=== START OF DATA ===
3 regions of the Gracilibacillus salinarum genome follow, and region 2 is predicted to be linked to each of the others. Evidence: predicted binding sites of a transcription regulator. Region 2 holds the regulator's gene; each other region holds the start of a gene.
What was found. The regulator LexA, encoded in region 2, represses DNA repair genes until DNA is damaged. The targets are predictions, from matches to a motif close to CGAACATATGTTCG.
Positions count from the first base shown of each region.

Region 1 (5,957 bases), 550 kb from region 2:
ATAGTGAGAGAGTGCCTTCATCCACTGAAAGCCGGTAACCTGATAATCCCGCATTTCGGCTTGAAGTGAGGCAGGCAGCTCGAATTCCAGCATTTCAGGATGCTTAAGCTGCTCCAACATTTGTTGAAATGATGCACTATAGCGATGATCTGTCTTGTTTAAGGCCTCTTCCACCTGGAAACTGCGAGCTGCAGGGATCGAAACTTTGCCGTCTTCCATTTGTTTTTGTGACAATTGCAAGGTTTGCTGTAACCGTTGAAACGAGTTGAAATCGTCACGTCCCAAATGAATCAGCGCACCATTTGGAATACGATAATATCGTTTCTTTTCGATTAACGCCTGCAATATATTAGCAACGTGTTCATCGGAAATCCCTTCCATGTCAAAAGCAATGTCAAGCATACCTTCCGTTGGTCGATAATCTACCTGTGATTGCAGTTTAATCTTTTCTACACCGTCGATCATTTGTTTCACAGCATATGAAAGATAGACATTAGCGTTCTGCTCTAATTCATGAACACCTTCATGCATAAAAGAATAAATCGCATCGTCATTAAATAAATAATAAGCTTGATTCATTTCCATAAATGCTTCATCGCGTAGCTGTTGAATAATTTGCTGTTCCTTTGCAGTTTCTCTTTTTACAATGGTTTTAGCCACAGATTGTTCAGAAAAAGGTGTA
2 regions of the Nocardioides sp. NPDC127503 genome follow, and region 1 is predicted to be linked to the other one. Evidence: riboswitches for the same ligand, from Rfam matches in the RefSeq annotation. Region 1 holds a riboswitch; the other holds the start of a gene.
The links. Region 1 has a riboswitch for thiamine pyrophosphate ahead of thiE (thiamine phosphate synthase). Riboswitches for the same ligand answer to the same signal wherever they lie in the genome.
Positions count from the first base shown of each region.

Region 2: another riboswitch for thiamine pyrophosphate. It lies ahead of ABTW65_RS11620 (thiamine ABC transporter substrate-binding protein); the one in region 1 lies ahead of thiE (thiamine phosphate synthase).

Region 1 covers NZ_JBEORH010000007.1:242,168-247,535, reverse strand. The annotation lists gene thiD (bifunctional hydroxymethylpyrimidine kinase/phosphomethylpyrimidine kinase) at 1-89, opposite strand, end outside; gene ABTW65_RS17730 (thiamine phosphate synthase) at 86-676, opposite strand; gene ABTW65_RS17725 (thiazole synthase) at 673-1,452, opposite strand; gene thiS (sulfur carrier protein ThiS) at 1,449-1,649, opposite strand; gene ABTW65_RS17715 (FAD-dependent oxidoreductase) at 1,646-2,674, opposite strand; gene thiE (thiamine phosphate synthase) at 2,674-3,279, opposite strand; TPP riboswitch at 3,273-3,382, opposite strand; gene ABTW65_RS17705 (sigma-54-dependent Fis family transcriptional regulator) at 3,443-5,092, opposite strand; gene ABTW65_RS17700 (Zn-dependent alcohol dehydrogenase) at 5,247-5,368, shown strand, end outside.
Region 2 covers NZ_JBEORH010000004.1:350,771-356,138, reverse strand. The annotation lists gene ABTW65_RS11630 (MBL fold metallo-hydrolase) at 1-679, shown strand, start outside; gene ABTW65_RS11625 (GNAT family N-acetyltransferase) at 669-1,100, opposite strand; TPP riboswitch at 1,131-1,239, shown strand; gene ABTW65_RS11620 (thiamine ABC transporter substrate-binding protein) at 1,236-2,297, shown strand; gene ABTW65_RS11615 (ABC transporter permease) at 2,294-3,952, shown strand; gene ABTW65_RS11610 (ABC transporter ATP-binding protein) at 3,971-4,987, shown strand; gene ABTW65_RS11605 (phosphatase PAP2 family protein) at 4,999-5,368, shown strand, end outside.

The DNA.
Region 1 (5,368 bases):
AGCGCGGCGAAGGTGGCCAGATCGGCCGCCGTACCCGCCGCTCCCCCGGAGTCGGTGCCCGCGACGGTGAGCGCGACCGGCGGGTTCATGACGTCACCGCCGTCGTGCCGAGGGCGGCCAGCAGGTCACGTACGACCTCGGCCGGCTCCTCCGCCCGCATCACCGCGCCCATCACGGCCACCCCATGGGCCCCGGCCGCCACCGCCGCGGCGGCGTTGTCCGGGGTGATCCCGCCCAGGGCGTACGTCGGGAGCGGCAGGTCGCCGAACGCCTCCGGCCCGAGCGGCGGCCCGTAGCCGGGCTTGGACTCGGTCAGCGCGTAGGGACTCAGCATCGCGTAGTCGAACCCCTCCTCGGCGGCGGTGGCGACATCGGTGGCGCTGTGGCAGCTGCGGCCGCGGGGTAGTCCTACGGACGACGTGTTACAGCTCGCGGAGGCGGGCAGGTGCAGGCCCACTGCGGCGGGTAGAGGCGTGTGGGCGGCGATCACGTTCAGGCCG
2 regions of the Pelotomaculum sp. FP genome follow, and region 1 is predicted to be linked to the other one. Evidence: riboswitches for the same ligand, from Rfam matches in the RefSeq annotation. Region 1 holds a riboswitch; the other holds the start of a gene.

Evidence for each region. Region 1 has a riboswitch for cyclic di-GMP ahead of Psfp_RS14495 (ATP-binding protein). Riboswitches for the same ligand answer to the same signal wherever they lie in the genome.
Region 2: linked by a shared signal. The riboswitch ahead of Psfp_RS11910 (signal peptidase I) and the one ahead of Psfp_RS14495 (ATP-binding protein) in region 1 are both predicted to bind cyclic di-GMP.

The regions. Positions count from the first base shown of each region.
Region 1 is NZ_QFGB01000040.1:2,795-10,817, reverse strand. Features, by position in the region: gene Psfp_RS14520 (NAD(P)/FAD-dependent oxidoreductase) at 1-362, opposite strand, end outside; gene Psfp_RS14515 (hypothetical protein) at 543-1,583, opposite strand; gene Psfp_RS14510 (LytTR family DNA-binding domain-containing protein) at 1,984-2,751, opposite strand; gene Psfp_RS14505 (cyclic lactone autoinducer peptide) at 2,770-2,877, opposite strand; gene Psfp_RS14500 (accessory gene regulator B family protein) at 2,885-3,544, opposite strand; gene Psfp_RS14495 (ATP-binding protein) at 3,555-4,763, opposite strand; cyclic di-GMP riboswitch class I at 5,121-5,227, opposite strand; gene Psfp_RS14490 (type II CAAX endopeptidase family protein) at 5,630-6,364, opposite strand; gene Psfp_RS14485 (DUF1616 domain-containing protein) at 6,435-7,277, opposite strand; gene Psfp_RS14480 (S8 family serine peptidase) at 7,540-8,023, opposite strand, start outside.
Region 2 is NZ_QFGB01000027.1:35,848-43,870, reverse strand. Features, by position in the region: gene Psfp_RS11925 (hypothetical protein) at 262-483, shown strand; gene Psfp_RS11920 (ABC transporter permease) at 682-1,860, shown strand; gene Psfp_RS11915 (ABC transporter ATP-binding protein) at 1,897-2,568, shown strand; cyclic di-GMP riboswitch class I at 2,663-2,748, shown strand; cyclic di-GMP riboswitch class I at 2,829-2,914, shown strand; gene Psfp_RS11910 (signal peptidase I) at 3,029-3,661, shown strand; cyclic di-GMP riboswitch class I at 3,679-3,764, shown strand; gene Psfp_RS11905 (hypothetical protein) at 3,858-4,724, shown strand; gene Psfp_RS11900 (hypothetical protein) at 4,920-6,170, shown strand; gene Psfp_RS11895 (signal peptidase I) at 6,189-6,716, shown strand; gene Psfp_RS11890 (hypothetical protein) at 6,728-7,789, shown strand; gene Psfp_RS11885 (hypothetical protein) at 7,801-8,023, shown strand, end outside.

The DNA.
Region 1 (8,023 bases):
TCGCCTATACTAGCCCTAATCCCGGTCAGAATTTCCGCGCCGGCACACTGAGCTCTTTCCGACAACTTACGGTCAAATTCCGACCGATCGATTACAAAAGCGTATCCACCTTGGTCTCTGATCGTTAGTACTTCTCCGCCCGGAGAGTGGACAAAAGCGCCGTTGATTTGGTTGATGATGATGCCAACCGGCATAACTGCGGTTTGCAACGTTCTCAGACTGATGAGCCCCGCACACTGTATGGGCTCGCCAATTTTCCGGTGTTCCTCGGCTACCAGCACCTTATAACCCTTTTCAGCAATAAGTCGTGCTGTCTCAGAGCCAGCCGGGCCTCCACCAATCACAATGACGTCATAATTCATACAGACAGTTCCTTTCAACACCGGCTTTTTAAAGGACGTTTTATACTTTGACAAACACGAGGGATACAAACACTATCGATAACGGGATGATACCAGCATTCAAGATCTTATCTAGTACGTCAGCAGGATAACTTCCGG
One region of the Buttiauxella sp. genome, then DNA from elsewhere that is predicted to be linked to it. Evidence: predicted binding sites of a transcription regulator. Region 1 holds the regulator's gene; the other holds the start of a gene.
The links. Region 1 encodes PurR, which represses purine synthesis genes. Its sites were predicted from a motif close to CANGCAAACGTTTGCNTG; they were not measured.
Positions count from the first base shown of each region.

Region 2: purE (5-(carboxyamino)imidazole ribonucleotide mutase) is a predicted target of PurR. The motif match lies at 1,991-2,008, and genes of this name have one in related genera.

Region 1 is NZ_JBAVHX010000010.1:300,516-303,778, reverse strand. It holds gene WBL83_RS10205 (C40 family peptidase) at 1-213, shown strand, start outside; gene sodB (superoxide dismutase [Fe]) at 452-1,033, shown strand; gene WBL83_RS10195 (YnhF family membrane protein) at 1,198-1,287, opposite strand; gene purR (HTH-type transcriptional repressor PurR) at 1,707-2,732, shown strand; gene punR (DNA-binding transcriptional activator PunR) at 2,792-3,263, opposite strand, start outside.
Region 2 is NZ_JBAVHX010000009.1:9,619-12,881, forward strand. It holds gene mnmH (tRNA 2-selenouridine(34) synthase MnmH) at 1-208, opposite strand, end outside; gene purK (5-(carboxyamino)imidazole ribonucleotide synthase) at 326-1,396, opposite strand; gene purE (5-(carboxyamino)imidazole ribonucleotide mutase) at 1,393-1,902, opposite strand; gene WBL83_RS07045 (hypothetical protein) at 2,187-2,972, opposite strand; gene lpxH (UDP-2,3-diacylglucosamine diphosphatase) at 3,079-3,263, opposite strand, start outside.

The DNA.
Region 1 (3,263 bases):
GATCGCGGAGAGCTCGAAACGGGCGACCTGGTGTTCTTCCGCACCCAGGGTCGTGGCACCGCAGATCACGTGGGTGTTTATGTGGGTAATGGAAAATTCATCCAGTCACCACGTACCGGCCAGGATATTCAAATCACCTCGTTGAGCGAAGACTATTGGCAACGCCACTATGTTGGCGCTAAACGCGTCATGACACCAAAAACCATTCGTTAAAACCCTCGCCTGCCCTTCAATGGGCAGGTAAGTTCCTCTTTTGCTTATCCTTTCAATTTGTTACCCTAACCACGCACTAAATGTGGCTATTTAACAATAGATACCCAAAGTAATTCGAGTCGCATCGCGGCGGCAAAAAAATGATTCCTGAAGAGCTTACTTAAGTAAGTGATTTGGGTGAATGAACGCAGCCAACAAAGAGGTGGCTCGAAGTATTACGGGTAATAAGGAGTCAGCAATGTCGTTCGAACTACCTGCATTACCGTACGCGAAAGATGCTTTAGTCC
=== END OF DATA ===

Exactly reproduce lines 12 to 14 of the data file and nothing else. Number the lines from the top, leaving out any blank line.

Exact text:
The DNA.
Region 1 (5,368 bases):
AGCGCGGCGAAGGTGGCCAGATCGGCCGCCGTACCCGCCGCTCCCCCGGAGTCGGTGCCCGCGACGGTGAGCGCGACCGGCGGGTTCATGACGTCACCGCCGTCGTGCCGAGGGCGGCCAGCAGGTCACGTACGACCTCGGCCGGCTCCTCCGCCCGCATCACCGCGCCCATCACGGCCACCCCATGGGCCCCGGCCGCCACCGCCGCGGCGGCGTTGTCCGGGGTGATCCCGCCCAGGGCGTACGTCGGGAGCGGCAGGTCGCCGAACGCCTCCGGCCCGAGCGGCGGCCCGTAGCCGGGCTTGGACTCGGTCAGCGCGTAGGGACTCAGCATCGCGTAGTCGAACCCCTCCTCGGCGGCGGTGGCGACATCGGTGGCGCTGTGGCAGCTGCGGCCGCGGGGTAGTCCTACGGACGACGTGTTACAGCTCGCGGAGGCGGGCAGGTGCAGGCCCACTGCGGCGGGTAGAGGCGTGTGGGCGGCGATCACGTTCAGGCCG